Nice Terrorist Attack Trial Opens to Empty Seats and Desperate Hope

Issuance of:

The first week of the trial of eight people charged in connection with the 2016 Bastille Day massacre in the southern French city of Nice remains absent. rice field. Many victims’ families have refused to make his 700-kilometer trip to the Paris courts.

On the night of July 14, 2016, Mohammed Rafayeji Bourel deliberately drove his truck into the crowd watching the Bastille Day fireworks display on the Promenade des Anglais in the southern French city of Nice.

He killed 86 people and injured hundreds before security forces shot him dead at the steering wheel of his car.

Two days after the massacre, the Islamic State terrorist group claimed responsibility for the murders, saying that Boukhrel “acted as a soldier of Caliphat”.

However, he left no testimony or personal message linking his actions to the IS crusade, as was the case, for example, with the perpetrators who died in the Paris attacks in November 2015.

Investigators were unable to establish a link between the attackers and the jihadist organization that controlled swaths of Iraq and Syria at the time.

Bouhlel was clearly mentally ill.

His wife had reported him to police several times for extreme marital abuse. She told investigators he was a “crazy, violence-loving sexual obsession” .

“He ate pork, drank alcohol, didn’t observe Ramadan. He didn’t believe in anything.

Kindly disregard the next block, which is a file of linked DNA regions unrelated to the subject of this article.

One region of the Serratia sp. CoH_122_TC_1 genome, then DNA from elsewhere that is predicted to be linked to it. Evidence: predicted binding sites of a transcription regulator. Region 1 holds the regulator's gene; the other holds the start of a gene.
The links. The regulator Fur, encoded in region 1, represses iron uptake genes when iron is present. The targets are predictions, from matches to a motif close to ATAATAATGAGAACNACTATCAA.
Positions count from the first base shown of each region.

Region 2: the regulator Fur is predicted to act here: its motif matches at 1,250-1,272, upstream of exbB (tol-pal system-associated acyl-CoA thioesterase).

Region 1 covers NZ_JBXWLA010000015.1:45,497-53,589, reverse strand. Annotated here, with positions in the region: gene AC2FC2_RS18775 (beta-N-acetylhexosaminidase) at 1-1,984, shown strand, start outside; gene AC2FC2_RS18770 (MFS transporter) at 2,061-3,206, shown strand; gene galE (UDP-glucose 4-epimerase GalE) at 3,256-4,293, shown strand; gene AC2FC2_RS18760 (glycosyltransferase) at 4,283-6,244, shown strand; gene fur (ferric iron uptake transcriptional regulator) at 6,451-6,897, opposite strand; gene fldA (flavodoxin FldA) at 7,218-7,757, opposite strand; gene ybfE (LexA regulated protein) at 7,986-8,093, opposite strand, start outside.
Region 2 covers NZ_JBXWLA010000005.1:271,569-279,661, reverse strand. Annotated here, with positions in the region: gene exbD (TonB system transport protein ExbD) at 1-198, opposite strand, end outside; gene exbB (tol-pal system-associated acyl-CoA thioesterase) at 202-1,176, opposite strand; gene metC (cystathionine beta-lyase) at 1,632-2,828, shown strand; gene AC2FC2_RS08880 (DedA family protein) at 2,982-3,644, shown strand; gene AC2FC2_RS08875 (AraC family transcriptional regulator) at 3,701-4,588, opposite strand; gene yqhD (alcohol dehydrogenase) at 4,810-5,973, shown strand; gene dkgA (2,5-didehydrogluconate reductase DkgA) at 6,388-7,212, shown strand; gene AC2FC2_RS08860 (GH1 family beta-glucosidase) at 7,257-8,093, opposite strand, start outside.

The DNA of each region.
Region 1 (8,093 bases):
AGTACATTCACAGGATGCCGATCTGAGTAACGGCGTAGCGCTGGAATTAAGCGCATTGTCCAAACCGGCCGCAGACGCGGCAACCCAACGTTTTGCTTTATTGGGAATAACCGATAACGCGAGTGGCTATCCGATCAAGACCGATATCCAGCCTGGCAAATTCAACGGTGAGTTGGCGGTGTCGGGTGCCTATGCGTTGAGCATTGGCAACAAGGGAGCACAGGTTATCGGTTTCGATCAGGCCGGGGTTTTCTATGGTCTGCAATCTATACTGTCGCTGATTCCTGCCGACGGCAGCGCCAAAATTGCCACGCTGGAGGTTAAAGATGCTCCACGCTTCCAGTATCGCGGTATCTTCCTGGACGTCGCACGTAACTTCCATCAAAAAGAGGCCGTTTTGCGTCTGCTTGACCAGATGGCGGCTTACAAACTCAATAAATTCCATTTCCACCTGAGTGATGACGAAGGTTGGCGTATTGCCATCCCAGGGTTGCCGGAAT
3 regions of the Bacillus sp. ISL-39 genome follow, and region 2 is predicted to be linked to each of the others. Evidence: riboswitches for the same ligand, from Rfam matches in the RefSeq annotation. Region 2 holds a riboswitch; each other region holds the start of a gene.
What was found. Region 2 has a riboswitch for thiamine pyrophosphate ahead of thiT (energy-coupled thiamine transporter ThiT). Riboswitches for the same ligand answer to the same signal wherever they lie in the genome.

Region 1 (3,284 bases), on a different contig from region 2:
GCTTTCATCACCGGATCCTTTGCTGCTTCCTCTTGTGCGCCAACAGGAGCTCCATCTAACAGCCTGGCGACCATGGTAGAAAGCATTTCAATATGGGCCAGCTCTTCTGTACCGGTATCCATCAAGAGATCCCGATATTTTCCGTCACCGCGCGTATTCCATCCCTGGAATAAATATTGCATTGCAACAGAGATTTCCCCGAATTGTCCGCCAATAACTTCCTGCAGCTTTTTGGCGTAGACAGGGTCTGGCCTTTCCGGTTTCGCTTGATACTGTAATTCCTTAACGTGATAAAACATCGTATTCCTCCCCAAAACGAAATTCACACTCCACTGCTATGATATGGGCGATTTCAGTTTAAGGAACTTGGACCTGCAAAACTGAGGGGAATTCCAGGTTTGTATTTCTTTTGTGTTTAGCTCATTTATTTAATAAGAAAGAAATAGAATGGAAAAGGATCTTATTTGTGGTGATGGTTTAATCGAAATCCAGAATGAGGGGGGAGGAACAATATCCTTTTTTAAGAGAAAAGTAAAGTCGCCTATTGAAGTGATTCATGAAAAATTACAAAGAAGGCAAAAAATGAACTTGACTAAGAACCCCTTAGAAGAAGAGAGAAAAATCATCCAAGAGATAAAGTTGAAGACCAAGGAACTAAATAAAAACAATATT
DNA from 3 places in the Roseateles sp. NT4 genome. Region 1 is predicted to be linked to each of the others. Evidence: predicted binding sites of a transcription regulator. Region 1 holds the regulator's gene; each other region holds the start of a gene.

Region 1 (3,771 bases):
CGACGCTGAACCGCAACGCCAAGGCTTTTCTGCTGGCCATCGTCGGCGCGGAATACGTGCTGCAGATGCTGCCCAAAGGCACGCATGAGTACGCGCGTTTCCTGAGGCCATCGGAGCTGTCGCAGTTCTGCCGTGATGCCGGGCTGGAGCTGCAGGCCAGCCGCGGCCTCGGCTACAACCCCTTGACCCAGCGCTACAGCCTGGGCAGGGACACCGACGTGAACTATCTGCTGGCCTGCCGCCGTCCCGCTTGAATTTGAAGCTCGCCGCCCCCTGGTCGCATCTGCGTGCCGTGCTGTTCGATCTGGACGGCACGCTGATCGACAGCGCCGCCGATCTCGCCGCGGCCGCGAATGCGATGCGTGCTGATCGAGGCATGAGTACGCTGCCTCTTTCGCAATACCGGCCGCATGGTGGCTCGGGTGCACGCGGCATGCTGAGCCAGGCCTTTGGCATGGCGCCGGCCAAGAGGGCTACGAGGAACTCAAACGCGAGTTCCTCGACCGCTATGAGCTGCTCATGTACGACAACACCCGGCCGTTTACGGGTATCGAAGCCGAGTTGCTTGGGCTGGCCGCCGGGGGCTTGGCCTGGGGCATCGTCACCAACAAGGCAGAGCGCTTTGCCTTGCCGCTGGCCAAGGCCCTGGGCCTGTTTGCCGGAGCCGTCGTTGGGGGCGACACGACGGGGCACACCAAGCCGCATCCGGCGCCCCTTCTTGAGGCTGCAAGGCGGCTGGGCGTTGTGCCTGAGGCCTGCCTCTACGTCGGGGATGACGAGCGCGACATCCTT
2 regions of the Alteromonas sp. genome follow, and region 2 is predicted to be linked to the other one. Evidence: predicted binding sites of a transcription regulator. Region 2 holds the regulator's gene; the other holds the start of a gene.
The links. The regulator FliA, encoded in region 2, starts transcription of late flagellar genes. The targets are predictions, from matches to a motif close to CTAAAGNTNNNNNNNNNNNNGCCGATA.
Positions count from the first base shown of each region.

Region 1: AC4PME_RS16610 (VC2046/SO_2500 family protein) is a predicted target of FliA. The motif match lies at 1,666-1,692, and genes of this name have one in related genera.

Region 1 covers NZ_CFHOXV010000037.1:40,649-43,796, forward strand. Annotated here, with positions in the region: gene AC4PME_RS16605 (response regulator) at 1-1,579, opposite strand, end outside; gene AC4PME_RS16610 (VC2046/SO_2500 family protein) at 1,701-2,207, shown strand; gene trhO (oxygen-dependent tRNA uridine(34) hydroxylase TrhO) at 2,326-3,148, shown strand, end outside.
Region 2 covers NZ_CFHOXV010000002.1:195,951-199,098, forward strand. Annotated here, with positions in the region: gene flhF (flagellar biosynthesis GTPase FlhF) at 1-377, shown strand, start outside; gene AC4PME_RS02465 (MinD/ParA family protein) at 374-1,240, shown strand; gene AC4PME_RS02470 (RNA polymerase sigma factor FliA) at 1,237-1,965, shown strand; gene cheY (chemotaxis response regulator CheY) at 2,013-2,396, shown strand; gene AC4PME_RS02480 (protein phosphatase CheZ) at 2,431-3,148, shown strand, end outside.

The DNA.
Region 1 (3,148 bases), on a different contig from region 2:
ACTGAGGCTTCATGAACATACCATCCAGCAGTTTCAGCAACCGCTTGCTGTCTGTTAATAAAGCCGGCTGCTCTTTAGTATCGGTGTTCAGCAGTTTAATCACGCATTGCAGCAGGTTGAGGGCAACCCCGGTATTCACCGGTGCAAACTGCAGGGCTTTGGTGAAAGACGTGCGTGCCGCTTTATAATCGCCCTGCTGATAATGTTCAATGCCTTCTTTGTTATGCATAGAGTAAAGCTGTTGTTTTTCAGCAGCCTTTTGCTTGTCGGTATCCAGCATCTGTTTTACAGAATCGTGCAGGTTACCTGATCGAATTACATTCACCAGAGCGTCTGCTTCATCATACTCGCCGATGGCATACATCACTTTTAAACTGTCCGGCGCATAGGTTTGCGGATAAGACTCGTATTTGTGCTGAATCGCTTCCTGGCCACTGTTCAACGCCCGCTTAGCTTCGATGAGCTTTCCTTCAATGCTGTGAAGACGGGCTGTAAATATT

“One time, when my daughter was sick and he noticed that I was praying, he urinated on me.

“He was a monster.”

8 accomplices

The monster has not been brought to justice.

Eight suspects are alleged accomplices who have been charged with failing to denounce the attack, providing weapons, or otherwise abetting the criminal act.

Only three people have been charged with terrorism. The rest are being tried as common criminals.

If found guilty, he faces a prison sentence of five to 20 years.

Use of video evidence

The unspeakable progress of the truck driven by Mohamed Lahouaiej Bouhlel was captured by police security camera batteries lining Nice’s seafront.

A court this week debated whether the display of these video images was appropriate. Some families say they are in favor of it, but others are absolutely against it.

The precedent for both positions is established by the recent French litigation. At Charlie Hebdo’s trial, crime scene images were released in court, surprising some attendees.

Jean-Louis Périès, who presided over the trial in November 2015, allowed the release of only a handful of photos taken by police technical staff at the Bataclan concert hall where 90 people died, making the case extremely harsh. took a cautious stance on

Nice Court President Laurent Rabiot said he would make decisions based on the truth and the image’s usefulness in establishing the defendant’s guilt or innocence.

He also needs to ensure that video evidence helps bereaved families and surviving victims recover from trauma.

conflict of interest

Much of this first week of hearings was dominated by the so-called party citizencivil plaintiffs, direct and indirect victims of attacks, are entitled to compensation and, if necessary, to court.

On that fateful night, 30,000 people flocked to the beaches of Nice. Hundreds have already registered as civil plaintiffs. The Chief Justice asked for restraint in choosing who would actually speak.

Six harrowing weeks of November 2015 trial Citizens involved. The person I spoke to said exercise helped. Many silent victims said they learned important details about the last moments of their deceased loved ones.

The extent to which the exercise of justice as compensation for victims conflicts with the defendant’s right to a fair trial remains to be determined. Nice Terrorist Attack Trial Opens to Empty Seats and Desperate Hope

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